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National Parks Service Star-Spangled Banner National Historic Trail

A National Parks Service Star-Spangled Banner National Historic Trail sign is at the front walkway of St. John's Episcopal Church in Havre de Grace, MD. It details how the "Church survived the British attack on Havre de Grace May 3, 1813...the enemy spared the 1809 structure but damaged the interior. According to a newspaper account: 'Finding nothing to steal [the raiders] 'magnanimously' attacked the window[s] with brick bats and stones, and demolished them."


Humble Beginnings: A Lottery, A Shared Rector, the British Attack, Lighting Strikes, Fire...Along Comes Minister Edward Young Higbee

A History of Saint John's

(Transcribed from the document pictured on the left, below)

     "In 1789, when George Washington traveled to Philadelphia for his inauguration as first President of the United States, the town that came to be known as Havre de Grace had approximately fifty houses. By 1805 a small chapel had been built well back from the main highway, which was no more than a country road full of ruts, muddy in winter and dusty in summer.  The chapel, not yet of size or stature to be called a church, enjoyed irregular services by the Rector of St. George's Church, Perryman, nine miles to the south. A report of the Diocese in 1806 notes that the chapel was unfinished at that time; but in storm blew down the chapel walls when the roof had been removed for repairs and that the chapel had not been rebuilt.  However, the churchyard continued in use as a burial ground as late as 1836.  This earlier chapel apparently occupied the site of the present Roman Catholic Church.

     In 1802 the legislature authorized a sale of lottery tickets for Havre de Grace with the provision that "a church parsonage house and market house were to be erected with the proceeds supposed to reach $5,000."  The matter dragged on for a number of years; but in 1809 the lottery was completed and the new church building immediately begun on the land which William Stokes gave to the church at the corner of Congress and Union Avenues, a corner which earlier he had envisioned as the site of the U.S. Capitol building. Havre de Grace was once considered for the site of the National Capitol, missing this great honor by one vote in the Senate!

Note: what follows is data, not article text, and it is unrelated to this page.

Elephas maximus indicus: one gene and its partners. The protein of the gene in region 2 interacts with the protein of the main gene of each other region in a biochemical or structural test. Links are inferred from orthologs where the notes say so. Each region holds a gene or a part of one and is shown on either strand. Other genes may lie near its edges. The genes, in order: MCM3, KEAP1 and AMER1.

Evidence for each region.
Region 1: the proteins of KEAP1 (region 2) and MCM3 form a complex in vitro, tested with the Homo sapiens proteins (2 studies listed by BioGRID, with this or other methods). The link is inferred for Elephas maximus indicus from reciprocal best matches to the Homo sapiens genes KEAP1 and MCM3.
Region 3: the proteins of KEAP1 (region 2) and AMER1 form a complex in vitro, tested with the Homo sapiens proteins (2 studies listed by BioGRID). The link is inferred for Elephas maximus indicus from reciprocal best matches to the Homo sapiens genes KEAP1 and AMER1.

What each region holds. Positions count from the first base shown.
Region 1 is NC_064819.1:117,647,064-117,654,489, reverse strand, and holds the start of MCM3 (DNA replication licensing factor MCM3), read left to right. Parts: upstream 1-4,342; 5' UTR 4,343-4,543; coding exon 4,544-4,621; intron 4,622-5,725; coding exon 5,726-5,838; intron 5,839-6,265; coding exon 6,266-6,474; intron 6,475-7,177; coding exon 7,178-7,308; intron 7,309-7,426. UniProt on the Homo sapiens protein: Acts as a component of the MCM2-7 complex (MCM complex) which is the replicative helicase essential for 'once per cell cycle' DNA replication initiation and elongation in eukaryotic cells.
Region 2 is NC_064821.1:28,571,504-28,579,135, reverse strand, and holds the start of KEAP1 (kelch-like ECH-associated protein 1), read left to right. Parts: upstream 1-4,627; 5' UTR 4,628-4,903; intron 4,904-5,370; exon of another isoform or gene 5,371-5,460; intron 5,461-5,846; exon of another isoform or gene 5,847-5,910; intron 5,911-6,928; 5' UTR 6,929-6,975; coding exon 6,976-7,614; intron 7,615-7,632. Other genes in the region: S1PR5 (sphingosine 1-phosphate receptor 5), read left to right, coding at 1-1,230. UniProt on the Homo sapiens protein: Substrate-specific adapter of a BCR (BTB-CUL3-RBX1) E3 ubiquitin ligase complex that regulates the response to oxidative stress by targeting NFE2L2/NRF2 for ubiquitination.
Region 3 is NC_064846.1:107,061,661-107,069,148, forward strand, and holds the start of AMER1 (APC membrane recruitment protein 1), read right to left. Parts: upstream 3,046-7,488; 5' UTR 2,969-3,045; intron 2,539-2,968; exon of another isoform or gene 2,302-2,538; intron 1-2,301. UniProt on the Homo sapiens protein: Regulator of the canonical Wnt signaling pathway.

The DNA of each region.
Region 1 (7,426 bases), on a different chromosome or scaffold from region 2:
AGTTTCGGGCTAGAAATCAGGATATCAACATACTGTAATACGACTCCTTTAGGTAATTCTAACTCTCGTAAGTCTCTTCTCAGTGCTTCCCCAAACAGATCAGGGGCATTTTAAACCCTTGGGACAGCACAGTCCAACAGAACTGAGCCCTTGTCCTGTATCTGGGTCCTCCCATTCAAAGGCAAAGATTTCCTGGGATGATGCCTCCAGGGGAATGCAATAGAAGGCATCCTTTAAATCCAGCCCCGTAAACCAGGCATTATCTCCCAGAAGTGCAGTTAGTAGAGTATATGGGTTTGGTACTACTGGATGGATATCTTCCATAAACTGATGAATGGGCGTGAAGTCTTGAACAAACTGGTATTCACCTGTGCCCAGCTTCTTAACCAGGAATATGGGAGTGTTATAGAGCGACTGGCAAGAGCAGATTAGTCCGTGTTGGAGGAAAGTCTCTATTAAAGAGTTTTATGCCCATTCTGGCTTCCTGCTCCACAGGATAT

Also, in 1809, Havre de Grace was constituted, at its request, as a separate parish from St. George's although it was long dependent on the older parish in the service of its minister.  However, actual completion of the church building was twice delayed, first by a windstorm and then by the British attack on Havre de Grace in 1813.

     John O'Neill, the Defender, was a vestryman and other early parishioners included the Baileys, Coudons, Stumps, Hopkins and Rodgers of Sion Hill connection. During the attack of Havre de Grace by the British in May 1813, the church was spared but interior furnishings, including the windows, were destroyed.

     The little church struggled on for a number of years, continuing to share rectors with St. George's, Perryman. In 1829 the two parishes fell into the energetic hands of Edward Young Higbee, who set himself the goal of completing the church. It was completed in 1831 with same four walls in which we pray today. One year later disaster occurred again when lightening struck the roof of the church and the fire gutted the interior.

     Once more, the small congregation, spurred on by the zeal of Edward Higbee, began the work of the restoration. Not only was St. John's completely rebuilt in 1833, but it was free of debt. The Bishop came to rededicate the church, to ordain the young minister, and to confirm a class of twenty-six, the largest of that time.

     In 1835, a brick tower to carry a belfry was built and supplied with both a bell and a lightening rod. At a later date, this tower was demolished to be replaced by a semicircular sanctuary with a domed roof and a vestry room on one side and a choir room on the other.  Eventually, land was purchased for a Parish Hall; and the home of a departing rector which had been rented, was purchased as a rectory was sold in order to build St. John's Towers in 1967. In 1959, St. John's celebrated its One Hundred and Fiftieth Anniversary with a yearlong celebration. At this time, Miss Cornelia Meigs wrote a history of St. John's Church; and this history has supplied most of the previous record.

   As Miss Meigs wrote, "Winds had come indeed and storms had beaten upon it, but as God's house it stands now much as they set out to build it (One hundred and fifty years ago) a noble old church now, a noble church then when it first began to come fully into being."

Warm Wishes From U.S. Presidents

Succession of Clergy

Historical Images Slideshow
(Click on any image to expand for full view)

St. John's Church 1809 Sign
Historical Map of St. John's and Havre de Grace, MD

Historical Building Stewardship
(Click on any image to expand for full view)

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